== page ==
The controversy around the World Cup tournament happening in Qatar almost caught me by surprise this year. It’s not that I did not know about it, and the unusual period of the year when it is happening, because I actually did. There was a lot of controversy around the event being appointed to a country with no tradition, with a climate that is starkly different compared to the ones that most participants have. The real reason I didn’t expect it was ignorance, one that sprang from the loss of connection with the sport that added so many emotions, joy, happiness, and mostly sorrows to my childhood and early adulthood.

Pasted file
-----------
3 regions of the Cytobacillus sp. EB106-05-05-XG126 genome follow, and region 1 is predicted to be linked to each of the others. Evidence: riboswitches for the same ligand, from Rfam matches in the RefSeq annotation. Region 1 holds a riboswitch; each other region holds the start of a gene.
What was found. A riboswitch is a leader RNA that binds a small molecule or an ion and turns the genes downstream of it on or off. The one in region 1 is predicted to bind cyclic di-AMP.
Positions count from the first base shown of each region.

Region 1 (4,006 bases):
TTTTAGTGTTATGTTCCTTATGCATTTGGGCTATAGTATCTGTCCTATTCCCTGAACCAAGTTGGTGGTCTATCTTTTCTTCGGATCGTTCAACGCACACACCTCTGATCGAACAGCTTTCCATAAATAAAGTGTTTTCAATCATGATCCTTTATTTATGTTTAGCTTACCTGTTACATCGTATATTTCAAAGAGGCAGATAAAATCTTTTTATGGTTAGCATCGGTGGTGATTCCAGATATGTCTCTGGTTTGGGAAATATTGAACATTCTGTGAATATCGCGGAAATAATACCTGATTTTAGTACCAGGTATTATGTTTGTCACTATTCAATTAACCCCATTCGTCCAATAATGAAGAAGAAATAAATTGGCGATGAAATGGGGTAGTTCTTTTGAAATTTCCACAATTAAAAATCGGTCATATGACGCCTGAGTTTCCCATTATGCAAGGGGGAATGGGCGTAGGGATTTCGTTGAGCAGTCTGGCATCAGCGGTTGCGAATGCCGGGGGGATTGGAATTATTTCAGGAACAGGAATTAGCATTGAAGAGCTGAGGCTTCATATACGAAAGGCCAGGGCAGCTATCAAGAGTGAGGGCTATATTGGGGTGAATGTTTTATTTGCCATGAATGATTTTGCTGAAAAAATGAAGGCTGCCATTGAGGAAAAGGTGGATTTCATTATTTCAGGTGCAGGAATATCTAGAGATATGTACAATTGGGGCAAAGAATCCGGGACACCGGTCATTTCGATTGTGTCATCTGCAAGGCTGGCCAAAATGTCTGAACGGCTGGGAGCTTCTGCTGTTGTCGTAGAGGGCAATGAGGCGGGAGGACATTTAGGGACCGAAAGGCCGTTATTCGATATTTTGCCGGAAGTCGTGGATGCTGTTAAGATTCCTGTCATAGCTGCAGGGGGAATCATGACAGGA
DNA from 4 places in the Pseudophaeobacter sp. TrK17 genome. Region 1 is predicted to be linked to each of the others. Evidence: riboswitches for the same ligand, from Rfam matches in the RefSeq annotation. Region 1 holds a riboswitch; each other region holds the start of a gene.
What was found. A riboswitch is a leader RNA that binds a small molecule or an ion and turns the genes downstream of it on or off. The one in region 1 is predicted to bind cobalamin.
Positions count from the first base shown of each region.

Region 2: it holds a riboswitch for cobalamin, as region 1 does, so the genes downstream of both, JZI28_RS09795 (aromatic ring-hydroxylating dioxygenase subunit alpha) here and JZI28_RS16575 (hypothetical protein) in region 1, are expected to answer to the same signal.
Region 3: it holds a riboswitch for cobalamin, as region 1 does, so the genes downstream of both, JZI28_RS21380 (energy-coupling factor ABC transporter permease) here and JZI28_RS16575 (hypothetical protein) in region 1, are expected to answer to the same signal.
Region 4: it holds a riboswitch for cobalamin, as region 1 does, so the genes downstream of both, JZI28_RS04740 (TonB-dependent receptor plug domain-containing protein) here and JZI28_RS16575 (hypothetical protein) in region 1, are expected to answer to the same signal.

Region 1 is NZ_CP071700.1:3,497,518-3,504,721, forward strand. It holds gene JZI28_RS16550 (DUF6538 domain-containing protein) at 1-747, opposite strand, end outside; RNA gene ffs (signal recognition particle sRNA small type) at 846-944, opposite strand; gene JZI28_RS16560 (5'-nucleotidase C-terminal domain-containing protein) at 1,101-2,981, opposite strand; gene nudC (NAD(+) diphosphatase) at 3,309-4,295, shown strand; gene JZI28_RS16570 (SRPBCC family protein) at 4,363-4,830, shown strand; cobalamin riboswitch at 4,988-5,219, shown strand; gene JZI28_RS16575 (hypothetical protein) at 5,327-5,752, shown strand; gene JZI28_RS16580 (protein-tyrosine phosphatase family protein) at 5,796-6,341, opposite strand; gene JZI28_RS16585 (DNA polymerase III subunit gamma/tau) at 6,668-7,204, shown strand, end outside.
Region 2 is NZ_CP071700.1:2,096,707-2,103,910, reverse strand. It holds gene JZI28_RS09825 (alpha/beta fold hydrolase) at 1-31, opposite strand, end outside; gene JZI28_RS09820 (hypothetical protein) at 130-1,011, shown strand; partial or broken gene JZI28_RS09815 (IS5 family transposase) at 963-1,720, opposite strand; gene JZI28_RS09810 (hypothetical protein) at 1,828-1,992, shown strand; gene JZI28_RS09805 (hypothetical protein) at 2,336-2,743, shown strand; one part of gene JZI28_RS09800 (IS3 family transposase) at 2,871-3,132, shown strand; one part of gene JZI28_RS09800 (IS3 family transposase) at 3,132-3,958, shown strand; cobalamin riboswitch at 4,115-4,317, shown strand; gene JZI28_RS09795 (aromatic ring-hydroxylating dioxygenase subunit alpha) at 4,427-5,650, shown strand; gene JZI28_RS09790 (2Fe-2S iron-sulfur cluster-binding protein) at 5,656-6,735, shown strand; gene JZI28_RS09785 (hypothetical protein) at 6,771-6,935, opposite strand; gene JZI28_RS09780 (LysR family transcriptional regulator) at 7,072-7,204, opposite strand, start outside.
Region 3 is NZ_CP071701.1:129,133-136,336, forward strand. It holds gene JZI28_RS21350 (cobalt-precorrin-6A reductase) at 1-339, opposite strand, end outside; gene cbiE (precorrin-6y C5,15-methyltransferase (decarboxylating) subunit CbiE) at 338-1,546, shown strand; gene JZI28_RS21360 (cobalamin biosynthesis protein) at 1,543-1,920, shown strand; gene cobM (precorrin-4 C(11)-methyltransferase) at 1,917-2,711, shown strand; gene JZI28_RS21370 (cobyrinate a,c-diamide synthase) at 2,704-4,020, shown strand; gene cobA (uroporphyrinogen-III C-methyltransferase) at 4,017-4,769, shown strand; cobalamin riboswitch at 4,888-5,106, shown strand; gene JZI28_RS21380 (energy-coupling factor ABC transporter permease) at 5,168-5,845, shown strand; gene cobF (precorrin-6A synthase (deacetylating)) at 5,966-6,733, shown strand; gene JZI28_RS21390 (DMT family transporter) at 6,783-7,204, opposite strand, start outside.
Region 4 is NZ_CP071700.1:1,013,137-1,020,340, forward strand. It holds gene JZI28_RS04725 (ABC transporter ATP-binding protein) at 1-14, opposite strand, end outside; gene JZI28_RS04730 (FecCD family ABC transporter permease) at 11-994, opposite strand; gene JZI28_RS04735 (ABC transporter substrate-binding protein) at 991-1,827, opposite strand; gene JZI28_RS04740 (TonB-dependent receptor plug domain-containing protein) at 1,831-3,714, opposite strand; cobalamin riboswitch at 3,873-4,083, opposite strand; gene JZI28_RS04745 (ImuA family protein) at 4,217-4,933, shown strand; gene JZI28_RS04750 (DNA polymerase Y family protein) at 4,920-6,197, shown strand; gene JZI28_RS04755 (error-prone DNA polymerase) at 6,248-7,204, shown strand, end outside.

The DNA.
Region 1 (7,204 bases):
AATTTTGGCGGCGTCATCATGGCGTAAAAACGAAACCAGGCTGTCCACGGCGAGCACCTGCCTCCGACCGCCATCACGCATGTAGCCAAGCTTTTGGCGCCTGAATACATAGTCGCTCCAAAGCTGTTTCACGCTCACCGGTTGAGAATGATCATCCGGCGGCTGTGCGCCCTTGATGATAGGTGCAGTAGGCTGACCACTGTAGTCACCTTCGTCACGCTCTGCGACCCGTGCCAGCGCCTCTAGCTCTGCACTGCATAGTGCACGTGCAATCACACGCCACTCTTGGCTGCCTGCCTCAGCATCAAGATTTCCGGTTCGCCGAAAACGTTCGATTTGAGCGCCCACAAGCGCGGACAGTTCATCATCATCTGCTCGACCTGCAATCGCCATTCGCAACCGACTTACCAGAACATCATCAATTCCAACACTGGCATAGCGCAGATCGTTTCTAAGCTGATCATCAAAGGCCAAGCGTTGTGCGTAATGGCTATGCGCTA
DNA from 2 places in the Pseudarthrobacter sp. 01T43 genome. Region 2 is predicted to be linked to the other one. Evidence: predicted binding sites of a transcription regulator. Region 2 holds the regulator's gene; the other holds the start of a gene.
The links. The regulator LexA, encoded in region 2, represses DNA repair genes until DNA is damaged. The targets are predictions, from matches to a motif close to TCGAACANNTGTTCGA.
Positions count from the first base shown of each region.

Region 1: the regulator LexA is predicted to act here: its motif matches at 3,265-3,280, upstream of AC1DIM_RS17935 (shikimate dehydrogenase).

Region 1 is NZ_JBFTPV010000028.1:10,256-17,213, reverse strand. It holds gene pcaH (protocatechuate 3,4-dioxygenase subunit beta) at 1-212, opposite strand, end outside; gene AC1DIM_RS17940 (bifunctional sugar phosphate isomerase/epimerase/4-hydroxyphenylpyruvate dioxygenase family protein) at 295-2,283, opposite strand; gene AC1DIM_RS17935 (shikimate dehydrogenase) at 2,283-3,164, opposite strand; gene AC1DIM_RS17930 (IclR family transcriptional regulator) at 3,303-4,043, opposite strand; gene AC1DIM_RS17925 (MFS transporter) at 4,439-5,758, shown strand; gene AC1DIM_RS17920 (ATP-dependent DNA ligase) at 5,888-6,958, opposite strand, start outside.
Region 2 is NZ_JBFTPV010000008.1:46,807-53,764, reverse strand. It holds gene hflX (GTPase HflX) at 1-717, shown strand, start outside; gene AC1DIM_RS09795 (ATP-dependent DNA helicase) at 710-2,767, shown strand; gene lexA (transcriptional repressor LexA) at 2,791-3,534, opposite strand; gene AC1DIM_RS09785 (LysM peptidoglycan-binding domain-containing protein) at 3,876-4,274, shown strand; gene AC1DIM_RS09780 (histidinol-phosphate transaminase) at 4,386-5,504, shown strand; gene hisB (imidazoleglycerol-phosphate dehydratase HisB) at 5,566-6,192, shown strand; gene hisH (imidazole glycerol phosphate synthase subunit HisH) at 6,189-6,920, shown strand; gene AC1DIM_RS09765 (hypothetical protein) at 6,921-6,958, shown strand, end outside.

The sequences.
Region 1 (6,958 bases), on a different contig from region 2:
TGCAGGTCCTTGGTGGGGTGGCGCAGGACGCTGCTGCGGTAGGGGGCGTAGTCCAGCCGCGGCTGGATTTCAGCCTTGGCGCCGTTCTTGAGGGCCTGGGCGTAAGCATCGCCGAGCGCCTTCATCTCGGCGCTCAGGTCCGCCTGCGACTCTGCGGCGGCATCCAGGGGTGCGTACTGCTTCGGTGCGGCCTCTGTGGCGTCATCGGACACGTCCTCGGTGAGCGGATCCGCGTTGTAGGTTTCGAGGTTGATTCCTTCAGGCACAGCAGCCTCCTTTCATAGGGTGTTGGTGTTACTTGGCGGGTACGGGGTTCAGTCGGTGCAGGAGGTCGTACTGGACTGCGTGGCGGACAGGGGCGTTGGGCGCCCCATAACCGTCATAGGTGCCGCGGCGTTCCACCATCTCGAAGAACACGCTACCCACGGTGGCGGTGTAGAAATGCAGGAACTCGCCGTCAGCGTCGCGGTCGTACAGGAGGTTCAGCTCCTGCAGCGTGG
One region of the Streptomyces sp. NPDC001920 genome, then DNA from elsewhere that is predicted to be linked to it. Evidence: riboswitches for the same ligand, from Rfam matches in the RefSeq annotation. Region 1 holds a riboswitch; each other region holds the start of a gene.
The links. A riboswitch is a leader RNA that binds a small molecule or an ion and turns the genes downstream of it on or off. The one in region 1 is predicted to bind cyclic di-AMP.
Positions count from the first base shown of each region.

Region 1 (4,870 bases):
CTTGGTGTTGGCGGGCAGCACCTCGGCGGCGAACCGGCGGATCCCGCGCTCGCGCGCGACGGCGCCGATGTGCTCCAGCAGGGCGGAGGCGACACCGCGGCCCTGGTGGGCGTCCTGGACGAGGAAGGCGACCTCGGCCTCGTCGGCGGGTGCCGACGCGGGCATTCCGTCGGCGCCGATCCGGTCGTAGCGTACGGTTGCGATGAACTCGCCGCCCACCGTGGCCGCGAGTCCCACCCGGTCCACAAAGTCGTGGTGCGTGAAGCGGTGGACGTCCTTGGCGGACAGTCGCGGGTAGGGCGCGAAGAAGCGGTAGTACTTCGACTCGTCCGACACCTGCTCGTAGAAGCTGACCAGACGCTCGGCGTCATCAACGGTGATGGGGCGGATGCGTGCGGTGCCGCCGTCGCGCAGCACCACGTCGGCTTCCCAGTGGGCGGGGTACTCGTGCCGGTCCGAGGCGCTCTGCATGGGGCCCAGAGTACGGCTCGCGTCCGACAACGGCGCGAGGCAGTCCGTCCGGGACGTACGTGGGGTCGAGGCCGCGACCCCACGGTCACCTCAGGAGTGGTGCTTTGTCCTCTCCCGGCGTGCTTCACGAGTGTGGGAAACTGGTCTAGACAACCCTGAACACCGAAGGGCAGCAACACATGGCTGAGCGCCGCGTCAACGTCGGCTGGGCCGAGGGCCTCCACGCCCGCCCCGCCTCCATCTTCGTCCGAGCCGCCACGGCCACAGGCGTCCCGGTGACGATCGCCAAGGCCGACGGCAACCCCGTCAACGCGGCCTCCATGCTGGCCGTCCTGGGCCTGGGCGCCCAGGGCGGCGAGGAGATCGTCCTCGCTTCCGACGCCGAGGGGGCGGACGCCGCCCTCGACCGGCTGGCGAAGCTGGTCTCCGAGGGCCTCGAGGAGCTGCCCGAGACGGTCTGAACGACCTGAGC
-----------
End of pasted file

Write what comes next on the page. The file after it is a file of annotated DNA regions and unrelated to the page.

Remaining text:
In time, I switched preferences from one club to another, not having local access to a successful club. My first memories go to the passion with which my brother cried one time, when his favorite player, Ilie Balaci, from his favorite club, Universitatea Craiova, missed a goal, even though they were leading by six to zero at the moment. That seeded deep in my soul, the wish that Universitatea Craiova has to win all the following matches, and that player has to transform every shot to a goal, every dream of ours as kids to reality. As in all other sports, the success and glory are only ephemera, and in time I shifted passions towards the greatest soccer club that Romania have ever produced, Steaua Bucharest, the official club of the Romanian Army, supported by the dictator Nicolae Ceausescu’s son, which was like an addition of nobility to a blazon that’s supposed to belong to the people. That team won in 1986 the former European Champions League (the competition being played in a slightly different format at time), the supreme title that can be won as a club on the old continent, and I think, at the time, every Romanian became a supporter of them. That I turned to a smaller club, representing the city of Timisoara. The club’s name was Poli Timisoara, and they were more like a myth than reality, but they built a solid popularity with them, with local passions and frustrations. How I became their fan I could never understand. It lasted for a long time, and it increased during my years of college, years spent in that city. During those years, their existence was threatened by bankruptcy, a consequence of weird and sketchy management. They were on a downward path, but the passion accumulated around them was animated by the crowds that, stubbornly, continued to show at the stadium to sing and display amazing choreographies, despite the team losing everything that could be lost. A similar passion grew for a club in the country’s capital of Bucharest, which was reviving under one of the first privately funded enterprises of sorts in a country that was blindly finding its way in the transition from socialism to capitalism. Its name was Rapid Bucharest, and it was founded before WWII by a union of the national railroad company. Their shiny glory vaned slowly not so many years afterward. In between these soccer love stories, I was looking at the elite clubs of Europe, the rich ones, the very successful stories know worldwide. I fell in love with AC Milan, Juventus Torino, Ajax Amsterdam, consecutively and sometimes concomitantly. When Rapid Bucharest played against Liverpool FC, and first heard the crowds singing You Will Never Walk Alone, I fell in love with the reds.